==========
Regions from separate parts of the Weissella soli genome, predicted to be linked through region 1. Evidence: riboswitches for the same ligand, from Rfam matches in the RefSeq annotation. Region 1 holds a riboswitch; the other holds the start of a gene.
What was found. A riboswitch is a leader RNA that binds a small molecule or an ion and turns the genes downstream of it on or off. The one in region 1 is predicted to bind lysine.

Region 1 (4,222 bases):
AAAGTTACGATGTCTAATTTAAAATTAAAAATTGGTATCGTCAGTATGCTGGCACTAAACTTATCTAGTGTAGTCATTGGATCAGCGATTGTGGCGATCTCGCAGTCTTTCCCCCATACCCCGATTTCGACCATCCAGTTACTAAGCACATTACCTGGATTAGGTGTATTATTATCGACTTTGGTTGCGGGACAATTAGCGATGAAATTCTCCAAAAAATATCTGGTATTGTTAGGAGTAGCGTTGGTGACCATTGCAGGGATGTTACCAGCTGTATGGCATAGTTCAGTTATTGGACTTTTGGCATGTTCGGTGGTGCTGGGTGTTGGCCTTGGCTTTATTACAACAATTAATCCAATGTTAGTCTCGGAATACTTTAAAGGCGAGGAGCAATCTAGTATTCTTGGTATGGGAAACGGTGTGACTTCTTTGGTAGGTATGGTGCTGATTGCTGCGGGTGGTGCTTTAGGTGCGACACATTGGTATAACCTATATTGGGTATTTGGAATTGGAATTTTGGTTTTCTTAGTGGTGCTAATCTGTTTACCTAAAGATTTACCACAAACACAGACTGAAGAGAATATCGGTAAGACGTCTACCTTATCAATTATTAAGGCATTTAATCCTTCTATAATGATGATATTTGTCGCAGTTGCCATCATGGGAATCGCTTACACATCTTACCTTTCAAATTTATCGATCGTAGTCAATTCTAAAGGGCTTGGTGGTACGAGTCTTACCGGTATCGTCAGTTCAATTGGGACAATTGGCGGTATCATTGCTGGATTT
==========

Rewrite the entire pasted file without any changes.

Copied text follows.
Regions from separate parts of the Weissella soli genome, predicted to be linked through region 1. Evidence: riboswitches for the same ligand, from Rfam matches in the RefSeq annotation. Region 1 holds a riboswitch; the other holds the start of a gene.
What was found. A riboswitch is a leader RNA that binds a small molecule or an ion and turns the genes downstream of it on or off. The one in region 1 is predicted to bind lysine.

Region 1 (4,222 bases):
AAAGTTACGATGTCTAATTTAAAATTAAAAATTGGTATCGTCAGTATGCTGGCACTAAACTTATCTAGTGTAGTCATTGGATCAGCGATTGTGGCGATCTCGCAGTCTTTCCCCCATACCCCGATTTCGACCATCCAGTTACTAAGCACATTACCTGGATTAGGTGTATTATTATCGACTTTGGTTGCGGGACAATTAGCGATGAAATTCTCCAAAAAATATCTGGTATTGTTAGGAGTAGCGTTGGTGACCATTGCAGGGATGTTACCAGCTGTATGGCATAGTTCAGTTATTGGACTTTTGGCATGTTCGGTGGTGCTGGGTGTTGGCCTTGGCTTTATTACAACAATTAATCCAATGTTAGTCTCGGAATACTTTAAAGGCGAGGAGCAATCTAGTATTCTTGGTATGGGAAACGGTGTGACTTCTTTGGTAGGTATGGTGCTGATTGCTGCGGGTGGTGCTTTAGGTGCGACACATTGGTATAACCTATATTGGGTATTTGGAATTGGAATTTTGGTTTTCTTAGTGGTGCTAATCTGTTTACCTAAAGATTTACCACAAACACAGACTGAAGAGAATATCGGTAAGACGTCTACCTTATCAATTATTAAGGCATTTAATCCTTCTATAATGATGATATTTGTCGCAGTTGCCATCATGGGAATCGCTTACACATCTTACCTTTCAAATTTATCGATCGTAGTCAATTCTAAAGGGCTTGGTGGTACGAGTCTTACCGGTATCGTCAGTTCAATTGGGACAATTGGCGGTATCATTGCTGGATTT